Alaska to pay $2.5M to settle claims about food program

ANCHORAGE — Alaska will pay $2.5 million to the federal government to settle allegations of inaccurate reporting in the administration of a federal food assistance program, the U.S. Department of Justice announced Monday.

The Alaska Department of Health and Social Services made false claims in its administration of the Supplemental Nutrition Assistance Program, formerly known as the Food Stamps Program, according to the Justice Department.

A consultant who advised Alaska and other states disputes the federal claims about the program that provides financial assistance to low-income families so they can buy nutritious food.

People in the program receive an electronic benefit transfer card, similar to an ATM card, that can be used at participating stores to buy eligible food such as fruits, vegetables, whole-grain products and other items.

The U.S. Department of Agriculture program has provided more than $71 billion annually since 2010. More than 45 million Americans per month, out of a population of 325.9 million, receive benefits.

Alaska in the last fiscal year issued $187.8 million in benefits to 129,649 needy residents.
The federal government pays for the program’s benefits but states administer them, including the determination of who is eligible. The USDA pays performance bonuses to states that report the lowest error rates and the most improved error rates each year.


States conduct quality control by randomly sampling participating households, reviewing eligibility and the amount of benefits paid and looking for errors. A federal agency reviews a subsample of those households. The results of both reviews are combined to calculate error rates.

Alaska received questionable advice from a consultant in calculating its error rate, Department of Law spokeswoman Cori Mills said in a statement.

“Alaska, like many other states, relied on a contractor, (Julie) Osnes Consulting, who advocated practices that may have led to the inaccurate reporting of food stamp error rates to USDA,” the department said in an email response to questions. “USDA awarded bonuses between 2010 and 2014 based on the reported error rates.”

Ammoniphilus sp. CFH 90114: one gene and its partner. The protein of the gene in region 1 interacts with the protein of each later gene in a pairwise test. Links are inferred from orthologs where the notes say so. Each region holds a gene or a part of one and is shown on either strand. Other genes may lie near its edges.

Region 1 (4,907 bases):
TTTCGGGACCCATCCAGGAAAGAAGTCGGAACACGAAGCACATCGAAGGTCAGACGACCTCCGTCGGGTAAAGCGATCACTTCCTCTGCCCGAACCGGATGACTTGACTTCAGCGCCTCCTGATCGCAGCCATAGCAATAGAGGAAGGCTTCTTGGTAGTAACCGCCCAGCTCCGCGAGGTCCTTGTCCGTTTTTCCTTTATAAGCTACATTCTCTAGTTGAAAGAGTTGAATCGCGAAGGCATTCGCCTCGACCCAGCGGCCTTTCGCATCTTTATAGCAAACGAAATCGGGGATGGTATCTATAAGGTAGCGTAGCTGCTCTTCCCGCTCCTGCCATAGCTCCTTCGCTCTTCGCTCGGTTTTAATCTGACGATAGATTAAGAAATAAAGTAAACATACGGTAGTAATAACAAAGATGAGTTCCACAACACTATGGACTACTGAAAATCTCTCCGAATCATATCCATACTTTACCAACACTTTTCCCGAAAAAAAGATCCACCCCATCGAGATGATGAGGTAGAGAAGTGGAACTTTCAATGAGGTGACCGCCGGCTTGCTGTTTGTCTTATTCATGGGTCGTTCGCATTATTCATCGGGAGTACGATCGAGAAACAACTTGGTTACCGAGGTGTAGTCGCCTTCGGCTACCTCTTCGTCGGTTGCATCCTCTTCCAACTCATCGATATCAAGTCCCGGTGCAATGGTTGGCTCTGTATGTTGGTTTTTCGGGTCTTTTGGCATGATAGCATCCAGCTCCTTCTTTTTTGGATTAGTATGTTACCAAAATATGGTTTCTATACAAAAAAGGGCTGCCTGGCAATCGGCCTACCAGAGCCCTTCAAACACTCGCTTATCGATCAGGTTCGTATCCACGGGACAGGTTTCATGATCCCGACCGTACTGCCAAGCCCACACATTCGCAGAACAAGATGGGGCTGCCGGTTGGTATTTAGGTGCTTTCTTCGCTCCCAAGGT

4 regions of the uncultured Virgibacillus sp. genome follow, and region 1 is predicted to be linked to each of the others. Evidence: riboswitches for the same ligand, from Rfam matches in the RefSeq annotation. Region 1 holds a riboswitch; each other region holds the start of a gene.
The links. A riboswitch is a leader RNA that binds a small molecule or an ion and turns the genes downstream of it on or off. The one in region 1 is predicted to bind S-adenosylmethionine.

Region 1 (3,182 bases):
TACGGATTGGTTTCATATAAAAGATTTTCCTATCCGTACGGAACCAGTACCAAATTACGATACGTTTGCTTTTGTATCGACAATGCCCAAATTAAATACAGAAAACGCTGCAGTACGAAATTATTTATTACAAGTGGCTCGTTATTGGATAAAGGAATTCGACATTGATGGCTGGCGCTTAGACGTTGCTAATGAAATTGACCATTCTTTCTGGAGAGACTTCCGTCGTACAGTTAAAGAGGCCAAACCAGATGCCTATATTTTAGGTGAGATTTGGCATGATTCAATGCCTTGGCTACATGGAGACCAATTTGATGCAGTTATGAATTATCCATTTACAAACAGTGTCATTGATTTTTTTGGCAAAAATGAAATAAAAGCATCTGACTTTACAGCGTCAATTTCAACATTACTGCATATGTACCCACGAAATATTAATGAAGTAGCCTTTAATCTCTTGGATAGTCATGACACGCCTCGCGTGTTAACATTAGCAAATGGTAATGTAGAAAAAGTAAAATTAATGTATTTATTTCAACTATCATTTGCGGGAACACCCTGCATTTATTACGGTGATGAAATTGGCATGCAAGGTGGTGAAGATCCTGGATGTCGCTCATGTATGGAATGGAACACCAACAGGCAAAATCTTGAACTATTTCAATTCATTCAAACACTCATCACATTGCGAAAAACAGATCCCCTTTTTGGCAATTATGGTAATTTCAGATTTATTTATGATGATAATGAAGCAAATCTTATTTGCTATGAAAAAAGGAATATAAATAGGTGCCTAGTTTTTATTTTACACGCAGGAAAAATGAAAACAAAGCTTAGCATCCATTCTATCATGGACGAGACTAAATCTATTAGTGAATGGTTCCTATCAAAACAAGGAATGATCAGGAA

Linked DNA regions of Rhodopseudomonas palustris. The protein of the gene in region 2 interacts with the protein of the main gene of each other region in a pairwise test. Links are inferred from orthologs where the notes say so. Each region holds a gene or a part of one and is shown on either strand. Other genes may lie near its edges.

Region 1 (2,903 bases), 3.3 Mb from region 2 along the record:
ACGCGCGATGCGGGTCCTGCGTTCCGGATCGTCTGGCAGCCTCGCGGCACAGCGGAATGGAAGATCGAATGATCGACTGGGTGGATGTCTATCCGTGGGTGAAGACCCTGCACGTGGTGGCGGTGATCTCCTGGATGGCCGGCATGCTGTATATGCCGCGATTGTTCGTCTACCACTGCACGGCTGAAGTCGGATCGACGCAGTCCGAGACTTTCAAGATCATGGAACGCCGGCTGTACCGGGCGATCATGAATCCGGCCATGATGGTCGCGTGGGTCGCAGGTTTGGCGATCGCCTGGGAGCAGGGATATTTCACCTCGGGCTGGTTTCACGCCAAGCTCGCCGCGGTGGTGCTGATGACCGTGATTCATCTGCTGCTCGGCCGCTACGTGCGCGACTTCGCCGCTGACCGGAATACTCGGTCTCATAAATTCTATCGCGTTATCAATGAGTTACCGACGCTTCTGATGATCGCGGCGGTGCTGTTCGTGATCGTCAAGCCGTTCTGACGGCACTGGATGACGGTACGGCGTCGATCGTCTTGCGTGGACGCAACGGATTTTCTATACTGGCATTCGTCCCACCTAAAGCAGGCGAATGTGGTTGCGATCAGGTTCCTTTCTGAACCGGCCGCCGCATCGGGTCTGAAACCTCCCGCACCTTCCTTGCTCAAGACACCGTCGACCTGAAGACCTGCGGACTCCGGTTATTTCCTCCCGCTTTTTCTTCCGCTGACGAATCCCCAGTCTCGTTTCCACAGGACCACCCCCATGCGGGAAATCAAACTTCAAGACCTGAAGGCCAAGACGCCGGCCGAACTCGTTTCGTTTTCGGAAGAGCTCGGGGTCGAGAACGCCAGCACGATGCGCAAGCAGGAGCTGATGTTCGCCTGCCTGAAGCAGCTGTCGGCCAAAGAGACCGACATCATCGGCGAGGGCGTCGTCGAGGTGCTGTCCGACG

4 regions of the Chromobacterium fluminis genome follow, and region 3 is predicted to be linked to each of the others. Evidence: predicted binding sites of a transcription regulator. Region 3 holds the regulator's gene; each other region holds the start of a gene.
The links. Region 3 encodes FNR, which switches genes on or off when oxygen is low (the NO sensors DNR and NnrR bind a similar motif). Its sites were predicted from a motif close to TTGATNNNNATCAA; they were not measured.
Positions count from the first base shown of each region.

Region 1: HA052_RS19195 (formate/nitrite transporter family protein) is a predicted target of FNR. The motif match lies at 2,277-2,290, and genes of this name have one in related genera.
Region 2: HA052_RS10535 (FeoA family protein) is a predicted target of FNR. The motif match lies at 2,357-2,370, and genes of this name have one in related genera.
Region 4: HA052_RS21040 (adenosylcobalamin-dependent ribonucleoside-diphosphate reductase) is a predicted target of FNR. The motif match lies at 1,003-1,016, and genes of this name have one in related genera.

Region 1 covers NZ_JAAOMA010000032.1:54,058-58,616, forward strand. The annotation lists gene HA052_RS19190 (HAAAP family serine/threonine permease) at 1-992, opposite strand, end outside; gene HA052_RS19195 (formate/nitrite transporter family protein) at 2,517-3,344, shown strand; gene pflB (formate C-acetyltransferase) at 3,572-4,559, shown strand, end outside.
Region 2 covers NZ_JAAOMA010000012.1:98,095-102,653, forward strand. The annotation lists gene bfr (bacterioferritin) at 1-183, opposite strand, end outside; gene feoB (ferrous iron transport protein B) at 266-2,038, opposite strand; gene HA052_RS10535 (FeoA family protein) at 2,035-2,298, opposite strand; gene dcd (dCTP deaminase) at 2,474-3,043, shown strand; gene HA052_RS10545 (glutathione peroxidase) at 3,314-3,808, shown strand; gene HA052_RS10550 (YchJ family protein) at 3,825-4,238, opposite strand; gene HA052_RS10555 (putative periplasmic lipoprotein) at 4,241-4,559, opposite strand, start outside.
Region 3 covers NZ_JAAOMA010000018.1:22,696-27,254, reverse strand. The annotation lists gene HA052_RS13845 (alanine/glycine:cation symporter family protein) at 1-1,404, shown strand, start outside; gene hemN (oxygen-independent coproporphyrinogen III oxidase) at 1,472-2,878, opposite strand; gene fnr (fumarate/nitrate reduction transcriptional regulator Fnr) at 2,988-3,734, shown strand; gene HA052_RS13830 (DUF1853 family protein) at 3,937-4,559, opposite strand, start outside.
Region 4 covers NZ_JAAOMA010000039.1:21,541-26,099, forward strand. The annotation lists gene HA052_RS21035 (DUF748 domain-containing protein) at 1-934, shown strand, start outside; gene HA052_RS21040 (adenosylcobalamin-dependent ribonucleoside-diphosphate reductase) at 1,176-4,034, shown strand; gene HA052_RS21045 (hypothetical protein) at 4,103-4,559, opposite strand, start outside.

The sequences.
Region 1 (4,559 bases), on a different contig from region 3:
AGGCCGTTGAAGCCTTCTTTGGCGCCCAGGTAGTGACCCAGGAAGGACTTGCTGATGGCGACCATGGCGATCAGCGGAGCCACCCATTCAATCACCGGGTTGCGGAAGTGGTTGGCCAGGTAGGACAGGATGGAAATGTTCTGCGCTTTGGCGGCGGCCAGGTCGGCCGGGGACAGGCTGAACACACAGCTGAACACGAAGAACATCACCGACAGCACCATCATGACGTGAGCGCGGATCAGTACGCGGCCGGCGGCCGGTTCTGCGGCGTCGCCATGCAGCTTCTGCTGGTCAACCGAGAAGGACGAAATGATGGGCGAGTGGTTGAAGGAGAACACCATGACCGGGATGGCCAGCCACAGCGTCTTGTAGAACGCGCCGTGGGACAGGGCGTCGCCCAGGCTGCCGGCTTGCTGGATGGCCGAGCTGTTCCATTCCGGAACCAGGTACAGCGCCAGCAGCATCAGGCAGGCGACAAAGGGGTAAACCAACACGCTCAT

Alaska in late 2009 hired Julie Osnes Consulting LLC, a South Dakota firm. The consultant injected bias into the quality control process for the program, known as SNAP, the Justice Department said.

Osnes’ attorney, Michael Sullivan, disputed that.

“Julie has done a fabulous job with working with states,” Sullivan said. “As the facts will show, in helping them to reach a balanced approach to quality control in the SNAP area, the incredible pressure from the quote-unquote feds has pushed some states into capitulating, and falling like dominoes. We look forward to defending Julie and her company.”

Alaska received performance bonuses for four fiscal years from 2010 through 2013 that should not have been awarded, the Justice Department said.

“Alaska terminated its contract with Osnes Consulting in early 2015 and has reviewed and changed its quality control practices,” Mills said.

State agencies in Virginia and Wisconsin, which also hired Osnes Consulting, reached settlements of about $7 million each in April with the Justice Department.